1997 Helping Children Learn
- The first semi-jumbo self-adhesive US postage stamp
- Issued for the 100th anniversary of the National Congress of Parent and Teacher Associations (PTA)
Stamp Category: Commemorative
Value: 32¢, First Class Mail Rate
First Day of Issue: February 18, 1997
First Day City: Washington, DC
Quantity Issued: 122,000,000
Printed by: Avery Dennison Security Printing Division, Clinton, South Carolina
Printing Method: Photogravure
Format: Pane of 20 (Vertical 5 across, 4 down)
Perforations: 11.6 x 11.7 (Die-cut simulated perforations)
Tagging: Phosphored paper
Why the stamp was issued: For the 100th anniversary of the National Congress of Parent and Teacher Associations.
About the stamp design: Designed by Caldecott medal-winning children’s author and illustrator Chris Van Allsburg of Providence, Rhode Island (he authored famous books Jumanji (1981) and Polar Express (1985)). Van Allsburg tried a number of poses for the adult and child on the stamp, finally setting on the two sitting in an armchair to express the close relationship between parent and child. The design was created using cut-paper techniques the artist said “tries to present the information or communicate the idea through really simple, bold graphic shapes, rather than the kind of fussy and detail-laden images that I might make for a book illustration.” The words “HELPING CHILDREN LEARN” were added after the fact in dropout white capitals.
Special design details: [Tiny design details customer might miss if they don’t know about them, any special marks, changes from previous stamps with same design, mistakes/errors, etc.]
First Day City: Issued in Washington, DC, at the National Postal Museum. Attendees included Joan Dykstra, president of the National PTA, and Robert Chase, president of the National Education Association.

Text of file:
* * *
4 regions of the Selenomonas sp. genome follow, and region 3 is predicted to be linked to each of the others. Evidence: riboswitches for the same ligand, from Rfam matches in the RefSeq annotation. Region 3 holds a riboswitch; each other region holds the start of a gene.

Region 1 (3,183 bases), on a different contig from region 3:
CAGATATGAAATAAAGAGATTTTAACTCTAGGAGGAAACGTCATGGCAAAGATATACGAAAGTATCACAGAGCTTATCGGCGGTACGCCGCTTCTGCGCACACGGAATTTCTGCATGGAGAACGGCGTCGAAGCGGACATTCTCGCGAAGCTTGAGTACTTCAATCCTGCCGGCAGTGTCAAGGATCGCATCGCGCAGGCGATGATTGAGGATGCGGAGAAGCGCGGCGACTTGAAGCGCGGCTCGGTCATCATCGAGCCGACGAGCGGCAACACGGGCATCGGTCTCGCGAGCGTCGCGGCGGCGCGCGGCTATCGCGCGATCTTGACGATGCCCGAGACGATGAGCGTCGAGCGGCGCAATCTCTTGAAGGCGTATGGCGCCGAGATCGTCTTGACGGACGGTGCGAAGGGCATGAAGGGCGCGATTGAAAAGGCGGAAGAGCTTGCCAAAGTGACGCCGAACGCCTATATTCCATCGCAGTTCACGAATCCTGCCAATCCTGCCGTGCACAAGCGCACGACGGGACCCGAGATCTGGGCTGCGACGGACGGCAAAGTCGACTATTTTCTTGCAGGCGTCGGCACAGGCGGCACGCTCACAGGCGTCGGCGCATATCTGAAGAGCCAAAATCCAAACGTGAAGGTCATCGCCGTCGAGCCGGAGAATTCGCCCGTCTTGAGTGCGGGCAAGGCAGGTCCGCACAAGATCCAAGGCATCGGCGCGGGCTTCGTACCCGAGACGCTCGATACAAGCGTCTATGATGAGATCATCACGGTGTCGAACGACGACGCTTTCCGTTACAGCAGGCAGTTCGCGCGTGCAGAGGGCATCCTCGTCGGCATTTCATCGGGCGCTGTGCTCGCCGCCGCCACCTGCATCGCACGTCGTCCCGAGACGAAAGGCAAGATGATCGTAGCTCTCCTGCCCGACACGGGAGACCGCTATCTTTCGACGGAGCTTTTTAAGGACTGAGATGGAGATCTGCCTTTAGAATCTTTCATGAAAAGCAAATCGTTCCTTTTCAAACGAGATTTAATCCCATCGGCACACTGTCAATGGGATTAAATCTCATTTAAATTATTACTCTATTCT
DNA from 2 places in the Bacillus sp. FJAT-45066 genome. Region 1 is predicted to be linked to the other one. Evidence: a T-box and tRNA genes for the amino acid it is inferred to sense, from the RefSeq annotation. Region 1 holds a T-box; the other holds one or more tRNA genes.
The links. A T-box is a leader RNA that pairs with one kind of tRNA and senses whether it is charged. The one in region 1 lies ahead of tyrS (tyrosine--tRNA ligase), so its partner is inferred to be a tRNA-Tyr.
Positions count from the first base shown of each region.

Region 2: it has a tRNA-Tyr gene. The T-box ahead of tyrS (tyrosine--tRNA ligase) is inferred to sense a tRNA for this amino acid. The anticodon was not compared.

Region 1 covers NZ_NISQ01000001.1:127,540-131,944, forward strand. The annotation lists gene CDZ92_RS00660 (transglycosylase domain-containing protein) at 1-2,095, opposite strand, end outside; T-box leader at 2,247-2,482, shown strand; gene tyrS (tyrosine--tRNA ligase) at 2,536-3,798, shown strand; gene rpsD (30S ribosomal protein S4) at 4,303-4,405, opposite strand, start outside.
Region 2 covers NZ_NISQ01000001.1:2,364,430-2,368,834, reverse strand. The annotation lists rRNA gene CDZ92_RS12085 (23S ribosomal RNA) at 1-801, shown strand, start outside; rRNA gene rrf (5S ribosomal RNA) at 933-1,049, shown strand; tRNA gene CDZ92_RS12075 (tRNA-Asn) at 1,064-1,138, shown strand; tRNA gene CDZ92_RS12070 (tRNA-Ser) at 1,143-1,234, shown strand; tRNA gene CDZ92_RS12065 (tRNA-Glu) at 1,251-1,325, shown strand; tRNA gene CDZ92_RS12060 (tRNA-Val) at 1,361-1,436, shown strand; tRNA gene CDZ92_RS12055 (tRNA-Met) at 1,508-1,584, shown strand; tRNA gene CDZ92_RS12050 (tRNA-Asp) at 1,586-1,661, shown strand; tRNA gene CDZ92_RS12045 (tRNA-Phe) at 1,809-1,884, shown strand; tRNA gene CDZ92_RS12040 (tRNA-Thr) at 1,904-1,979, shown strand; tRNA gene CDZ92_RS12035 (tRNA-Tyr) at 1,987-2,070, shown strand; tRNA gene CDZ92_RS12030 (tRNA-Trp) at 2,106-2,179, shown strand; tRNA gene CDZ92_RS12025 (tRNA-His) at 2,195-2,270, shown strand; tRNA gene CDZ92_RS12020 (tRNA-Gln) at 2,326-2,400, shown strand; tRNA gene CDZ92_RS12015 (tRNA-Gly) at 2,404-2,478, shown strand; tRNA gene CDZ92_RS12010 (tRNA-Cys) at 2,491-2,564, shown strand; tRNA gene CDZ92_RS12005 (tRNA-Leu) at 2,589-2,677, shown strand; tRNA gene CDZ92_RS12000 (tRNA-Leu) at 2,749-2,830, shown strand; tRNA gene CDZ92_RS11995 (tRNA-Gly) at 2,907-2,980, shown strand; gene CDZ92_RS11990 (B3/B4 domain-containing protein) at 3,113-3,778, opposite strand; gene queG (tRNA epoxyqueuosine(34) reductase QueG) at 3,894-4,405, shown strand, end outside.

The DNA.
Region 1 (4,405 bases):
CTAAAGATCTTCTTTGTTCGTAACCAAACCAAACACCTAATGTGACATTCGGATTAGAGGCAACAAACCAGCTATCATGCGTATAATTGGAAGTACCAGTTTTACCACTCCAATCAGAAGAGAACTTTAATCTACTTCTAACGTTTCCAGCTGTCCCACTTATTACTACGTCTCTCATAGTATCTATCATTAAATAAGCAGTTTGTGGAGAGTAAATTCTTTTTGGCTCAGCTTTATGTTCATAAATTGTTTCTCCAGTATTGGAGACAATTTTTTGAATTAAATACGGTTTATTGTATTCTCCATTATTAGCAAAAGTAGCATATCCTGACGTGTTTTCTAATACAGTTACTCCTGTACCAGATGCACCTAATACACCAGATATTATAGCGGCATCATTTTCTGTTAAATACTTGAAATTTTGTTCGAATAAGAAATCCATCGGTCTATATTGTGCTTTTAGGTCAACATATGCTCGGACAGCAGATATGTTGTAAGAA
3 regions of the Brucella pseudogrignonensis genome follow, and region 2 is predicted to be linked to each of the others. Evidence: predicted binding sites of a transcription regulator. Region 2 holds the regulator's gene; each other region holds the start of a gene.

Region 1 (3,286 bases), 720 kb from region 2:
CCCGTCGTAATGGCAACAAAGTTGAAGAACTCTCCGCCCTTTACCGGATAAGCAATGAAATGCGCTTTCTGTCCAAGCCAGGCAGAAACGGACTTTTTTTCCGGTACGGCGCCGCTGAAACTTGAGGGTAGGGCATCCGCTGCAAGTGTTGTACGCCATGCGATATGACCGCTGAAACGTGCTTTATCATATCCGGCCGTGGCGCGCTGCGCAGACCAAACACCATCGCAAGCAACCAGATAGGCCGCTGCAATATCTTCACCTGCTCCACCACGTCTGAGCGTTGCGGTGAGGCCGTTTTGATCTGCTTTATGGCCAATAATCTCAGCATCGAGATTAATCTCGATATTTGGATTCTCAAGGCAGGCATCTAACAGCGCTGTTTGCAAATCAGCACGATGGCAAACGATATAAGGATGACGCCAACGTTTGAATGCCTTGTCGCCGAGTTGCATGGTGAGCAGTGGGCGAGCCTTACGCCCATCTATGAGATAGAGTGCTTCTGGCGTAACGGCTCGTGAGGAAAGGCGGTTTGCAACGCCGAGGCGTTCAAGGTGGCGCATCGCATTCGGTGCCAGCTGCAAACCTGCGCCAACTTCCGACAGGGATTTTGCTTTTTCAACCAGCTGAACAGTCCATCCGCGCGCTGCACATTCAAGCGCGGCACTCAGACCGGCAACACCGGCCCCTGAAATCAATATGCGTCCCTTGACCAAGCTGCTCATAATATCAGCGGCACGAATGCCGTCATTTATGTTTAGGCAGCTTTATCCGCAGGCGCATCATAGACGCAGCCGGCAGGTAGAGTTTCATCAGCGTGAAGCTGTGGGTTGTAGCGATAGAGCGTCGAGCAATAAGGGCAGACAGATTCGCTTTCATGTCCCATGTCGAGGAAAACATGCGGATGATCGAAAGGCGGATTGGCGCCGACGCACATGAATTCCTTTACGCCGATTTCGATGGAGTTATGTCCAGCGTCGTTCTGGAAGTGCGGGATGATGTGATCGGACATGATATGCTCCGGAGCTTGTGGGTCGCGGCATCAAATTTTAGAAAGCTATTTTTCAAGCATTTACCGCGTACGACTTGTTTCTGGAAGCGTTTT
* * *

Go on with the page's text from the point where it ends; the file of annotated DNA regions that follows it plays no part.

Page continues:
President Clinton reaction: “This new postage stamp depicts a parent and child reading together, a simple image that holds profound importance for the future of America.”
“To achieve our full potential as a nation, we must ensure that every one of our citizens – adults as well as children – can read. In a world without literacy, history books and job manuals stay closed, the Internet is shut down, and the opportunities of tomorrow never come. We cannot let this happen to ourselves or to our children.”
“Our country has outstanding educators on the front lines of the literacy crusade, but the rest of us have a responsibility to support them, to work with them to make sure that every child and every adult can read. The [PTA]… is an enduring example of this effective partnership in action. And the Helping Children Learn stamp reminds us that we have a powerful tool at hand: reading to our children every day.”
“Together, we can create a future in which all citizens can share in the promise of tomorrow and claim their birthright to the American Dream. Together, we can give the precious gift of literacy to a new generation of Americans as they enter a new century of progress.”
History the stamp represents: The Parent Teachers Association was founded over 100 years ago during the Industrial Revolution. Knowledge was rapidly expanding and it was felt children learned best when parents and teachers worked together.
The years that followed saw the electronic, atomic, and space ages – all of which brought about rapid social and technological changes. As knowledge continued to grow, learning became more formalized. More time was devoted to things of the mind, and less time was spent teaching social skills and developing the spirit. Once an activity of both the home and community, learning became divorced from everyday life.
The consequences were alarming. Test scores steadily declined and it became apparent that many American children weren’t effectively learning the skills necessary to sustain their society. In present times, it’s clear that learning must continue throughout life if everyone is to participate fully in our society.
We now realize that learning must begin at home. Reading – the basic building block of learning – has become a national priority, and parents are encouraged to participate in their children’s education by taking time to read aloud to them. This stamp however, reminds us all to invest time in our future’s best resource – our children.